The Minister of Finance, Matia Kasaija has likened the decision that was taken by Bank of Uganda (BOU) to close Crane Bank to a doctor that poisons a patient that is fighting to survive instead of resuscitating them.
The Minister was Friday appearing before the Parliament Committee on Commissions, Statutory Authorities and State Enterprises (COSASE) to respond to the concerns raised by legislators on the closure of the seven defunct commercial banks.
The Minister was as well asked to comment on the fact that Bank of Uganda would go ahead and close down Crane Bank and National Bank of Commerce (NBC) yet they had the potential of saving the banks through liquidity support.
It should recalled that NBC was closed on grounds that it lacked liquidity of Shs 300m despite having been able to raise Shs 7bn within a period of only four days.
Earlier this week, the shareholders of Crane Bank told legislators that despite several attempts to revive their bank from the alleged liquidity inefficiency, BOU went ahead and closed it without offering any support but rather frustrating their efforts to survive.
The former Board Chairperson, Crane Bank, Joseph Biribonwa told the members that the shareholders took a four-pronged approach to try and resolve the liquidity crisis which included; more aggressive debt recovery, enhanced search for equity partners, inter-bank borrowing and borrowing from BOU.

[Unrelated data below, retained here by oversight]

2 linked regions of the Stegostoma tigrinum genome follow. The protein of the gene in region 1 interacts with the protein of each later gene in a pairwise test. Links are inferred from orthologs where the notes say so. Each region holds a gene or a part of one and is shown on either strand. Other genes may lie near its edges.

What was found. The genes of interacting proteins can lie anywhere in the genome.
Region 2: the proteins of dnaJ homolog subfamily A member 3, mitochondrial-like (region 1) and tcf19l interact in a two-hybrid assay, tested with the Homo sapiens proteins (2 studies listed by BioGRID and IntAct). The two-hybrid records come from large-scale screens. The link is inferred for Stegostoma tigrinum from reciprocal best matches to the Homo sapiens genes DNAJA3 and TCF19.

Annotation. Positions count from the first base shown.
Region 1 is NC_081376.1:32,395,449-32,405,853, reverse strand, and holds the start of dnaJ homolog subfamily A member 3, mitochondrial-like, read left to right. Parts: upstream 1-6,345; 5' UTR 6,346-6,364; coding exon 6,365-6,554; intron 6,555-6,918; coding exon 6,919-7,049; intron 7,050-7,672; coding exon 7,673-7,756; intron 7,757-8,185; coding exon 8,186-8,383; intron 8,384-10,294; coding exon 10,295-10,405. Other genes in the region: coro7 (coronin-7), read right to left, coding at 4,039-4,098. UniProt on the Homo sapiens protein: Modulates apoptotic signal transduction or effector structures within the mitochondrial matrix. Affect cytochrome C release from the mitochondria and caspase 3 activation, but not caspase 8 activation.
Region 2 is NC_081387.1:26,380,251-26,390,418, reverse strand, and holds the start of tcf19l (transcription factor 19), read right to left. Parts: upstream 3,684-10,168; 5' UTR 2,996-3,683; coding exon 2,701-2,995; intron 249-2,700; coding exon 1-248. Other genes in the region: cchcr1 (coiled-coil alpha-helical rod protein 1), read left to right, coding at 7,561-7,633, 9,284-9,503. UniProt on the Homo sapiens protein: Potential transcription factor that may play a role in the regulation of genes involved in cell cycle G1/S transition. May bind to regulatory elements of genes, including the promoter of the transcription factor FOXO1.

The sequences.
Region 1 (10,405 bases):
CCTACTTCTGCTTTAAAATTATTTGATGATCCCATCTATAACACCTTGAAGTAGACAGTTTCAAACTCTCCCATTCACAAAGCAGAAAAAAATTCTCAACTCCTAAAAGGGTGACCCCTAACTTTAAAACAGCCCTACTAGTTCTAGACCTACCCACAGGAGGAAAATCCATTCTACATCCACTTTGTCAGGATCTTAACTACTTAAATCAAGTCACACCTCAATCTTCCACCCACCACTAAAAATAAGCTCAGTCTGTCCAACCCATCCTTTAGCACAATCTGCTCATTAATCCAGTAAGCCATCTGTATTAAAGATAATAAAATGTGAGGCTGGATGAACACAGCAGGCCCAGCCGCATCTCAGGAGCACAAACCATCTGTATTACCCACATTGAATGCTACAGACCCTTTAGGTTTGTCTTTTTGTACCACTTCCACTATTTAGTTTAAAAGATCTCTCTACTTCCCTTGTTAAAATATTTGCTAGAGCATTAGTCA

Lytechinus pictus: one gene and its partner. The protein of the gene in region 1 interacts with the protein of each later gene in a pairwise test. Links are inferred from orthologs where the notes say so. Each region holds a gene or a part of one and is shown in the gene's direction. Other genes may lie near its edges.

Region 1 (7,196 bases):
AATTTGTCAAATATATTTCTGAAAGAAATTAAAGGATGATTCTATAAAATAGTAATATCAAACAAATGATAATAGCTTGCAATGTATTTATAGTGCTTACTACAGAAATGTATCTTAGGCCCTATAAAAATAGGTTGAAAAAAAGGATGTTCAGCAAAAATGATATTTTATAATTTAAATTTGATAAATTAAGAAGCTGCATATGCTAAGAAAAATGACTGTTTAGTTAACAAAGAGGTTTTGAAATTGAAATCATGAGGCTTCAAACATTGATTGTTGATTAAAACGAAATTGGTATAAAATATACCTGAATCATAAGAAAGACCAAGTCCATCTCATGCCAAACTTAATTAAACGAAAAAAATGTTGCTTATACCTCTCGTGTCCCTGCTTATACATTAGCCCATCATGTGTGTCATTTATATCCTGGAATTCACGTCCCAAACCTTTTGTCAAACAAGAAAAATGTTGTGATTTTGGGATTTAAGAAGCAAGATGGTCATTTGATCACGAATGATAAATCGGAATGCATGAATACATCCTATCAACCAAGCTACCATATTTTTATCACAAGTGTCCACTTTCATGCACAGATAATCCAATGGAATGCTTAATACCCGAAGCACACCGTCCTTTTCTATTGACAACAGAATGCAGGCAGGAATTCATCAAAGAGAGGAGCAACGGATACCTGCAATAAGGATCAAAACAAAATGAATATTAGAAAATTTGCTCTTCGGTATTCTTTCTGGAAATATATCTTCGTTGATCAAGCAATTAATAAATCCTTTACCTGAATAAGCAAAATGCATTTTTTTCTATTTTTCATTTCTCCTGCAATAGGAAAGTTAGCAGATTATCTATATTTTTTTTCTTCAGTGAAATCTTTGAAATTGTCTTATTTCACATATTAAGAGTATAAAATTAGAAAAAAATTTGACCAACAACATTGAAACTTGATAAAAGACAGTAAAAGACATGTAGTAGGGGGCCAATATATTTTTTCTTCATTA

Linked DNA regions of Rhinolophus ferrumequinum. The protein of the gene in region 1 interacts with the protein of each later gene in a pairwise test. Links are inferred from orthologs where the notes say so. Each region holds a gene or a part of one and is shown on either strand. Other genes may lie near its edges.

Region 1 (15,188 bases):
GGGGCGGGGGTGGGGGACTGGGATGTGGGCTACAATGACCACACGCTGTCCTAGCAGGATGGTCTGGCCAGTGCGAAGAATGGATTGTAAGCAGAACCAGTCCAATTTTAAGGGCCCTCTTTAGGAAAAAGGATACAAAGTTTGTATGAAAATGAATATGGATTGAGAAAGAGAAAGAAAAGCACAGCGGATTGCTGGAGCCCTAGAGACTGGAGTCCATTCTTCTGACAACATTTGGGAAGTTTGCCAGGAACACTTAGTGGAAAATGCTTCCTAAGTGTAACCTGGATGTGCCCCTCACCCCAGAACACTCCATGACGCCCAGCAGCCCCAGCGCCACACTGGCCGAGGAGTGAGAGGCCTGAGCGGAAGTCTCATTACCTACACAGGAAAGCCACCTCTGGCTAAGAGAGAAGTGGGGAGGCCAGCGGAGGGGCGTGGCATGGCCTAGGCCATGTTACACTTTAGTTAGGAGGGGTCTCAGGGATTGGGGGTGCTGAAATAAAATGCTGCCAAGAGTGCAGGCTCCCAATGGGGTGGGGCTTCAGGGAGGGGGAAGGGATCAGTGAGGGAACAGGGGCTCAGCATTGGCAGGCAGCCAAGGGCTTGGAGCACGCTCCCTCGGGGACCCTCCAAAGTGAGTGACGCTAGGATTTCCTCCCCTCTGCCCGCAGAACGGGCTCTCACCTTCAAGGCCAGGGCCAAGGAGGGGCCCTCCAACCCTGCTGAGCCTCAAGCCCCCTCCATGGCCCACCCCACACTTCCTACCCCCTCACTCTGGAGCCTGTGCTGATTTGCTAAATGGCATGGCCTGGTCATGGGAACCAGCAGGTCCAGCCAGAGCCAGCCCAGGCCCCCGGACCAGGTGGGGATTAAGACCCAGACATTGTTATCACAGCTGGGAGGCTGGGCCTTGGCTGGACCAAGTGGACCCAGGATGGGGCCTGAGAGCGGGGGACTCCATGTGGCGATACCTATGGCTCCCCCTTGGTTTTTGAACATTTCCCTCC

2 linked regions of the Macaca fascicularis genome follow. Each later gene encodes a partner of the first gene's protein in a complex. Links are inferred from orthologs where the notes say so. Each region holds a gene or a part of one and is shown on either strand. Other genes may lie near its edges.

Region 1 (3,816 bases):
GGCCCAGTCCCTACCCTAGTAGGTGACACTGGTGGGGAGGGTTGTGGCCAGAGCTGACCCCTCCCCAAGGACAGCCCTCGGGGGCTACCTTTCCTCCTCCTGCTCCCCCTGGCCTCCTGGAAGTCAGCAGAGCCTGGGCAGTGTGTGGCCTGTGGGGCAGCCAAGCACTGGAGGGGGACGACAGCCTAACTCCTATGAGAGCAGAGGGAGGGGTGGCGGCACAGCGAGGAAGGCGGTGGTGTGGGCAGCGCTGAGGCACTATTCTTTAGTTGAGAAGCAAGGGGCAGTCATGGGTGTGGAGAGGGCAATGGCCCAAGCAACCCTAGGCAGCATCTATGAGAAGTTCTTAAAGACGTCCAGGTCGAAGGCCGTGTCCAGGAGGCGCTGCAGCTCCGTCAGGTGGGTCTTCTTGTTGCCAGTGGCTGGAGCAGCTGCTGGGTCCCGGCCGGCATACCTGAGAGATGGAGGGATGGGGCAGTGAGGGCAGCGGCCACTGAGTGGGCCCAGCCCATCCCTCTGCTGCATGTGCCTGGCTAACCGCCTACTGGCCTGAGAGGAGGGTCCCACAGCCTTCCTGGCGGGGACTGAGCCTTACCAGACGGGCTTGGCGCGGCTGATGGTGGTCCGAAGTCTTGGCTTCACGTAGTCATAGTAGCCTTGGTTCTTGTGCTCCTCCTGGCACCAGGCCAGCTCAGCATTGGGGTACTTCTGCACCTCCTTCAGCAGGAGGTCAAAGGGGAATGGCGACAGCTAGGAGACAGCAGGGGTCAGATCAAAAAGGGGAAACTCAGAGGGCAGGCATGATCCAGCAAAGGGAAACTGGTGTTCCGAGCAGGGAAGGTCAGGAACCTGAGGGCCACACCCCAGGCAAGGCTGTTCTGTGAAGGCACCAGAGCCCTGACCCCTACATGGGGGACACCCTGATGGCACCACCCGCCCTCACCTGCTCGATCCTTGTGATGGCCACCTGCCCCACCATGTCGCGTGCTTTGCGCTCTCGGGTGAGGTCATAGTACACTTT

“CBL sought for a loan from BOU and first offered its branches as security however they were rejected by BOU. On 17th October, 2016, BOU responded and offered a loan worth Shs 79.2bn at an interest rate of CBR plus 5 percent margin though BOU wanted only third party properties as security and rejected the branches,” Biribonwa said.
He noted that despite agreeing to all conditions that were put up by BOU to avail them the loan, they were surprised that BOU took over the management of CBL on the October 19, 2016 at 11:49pm.
“It is worth noting that BOU gave DFCU an interest-free loan, however, it rejected the CBL’s request for the same loan facility three months earlier,” Biribonwa said.
Upon learning of these facts on Friday, Minister Kasaija wondered why BOU would close such banks that were doing all it takes to get themselves out of the liquidity crisis.
“We are wondering, here is a local bank that requires some help, you give it a conditions to raise some money and they raise the money, but you go ahead to close them, are you giving the local bank a chance to survive?” Kasaija wondered.
“It is very unfortunate that there is a patient who is still breathing and you as a doctor, you give him some poison to finish him off. This is a very unfortunate incident, I don’t want to condemn myself but I will condemn myself in the strongest term,” the Minister added.
During Friday’s interface with COSASE, the Minister was together with officials from the Central Bank including the BOU Governor, Tumusiime Mutebile and his deputy, Louis Kasekende.
“Me I thought, the best way to do things is to see if the bank has any chance to survive and then we do anything possible to make it survive,” the Finance Minister told the committee.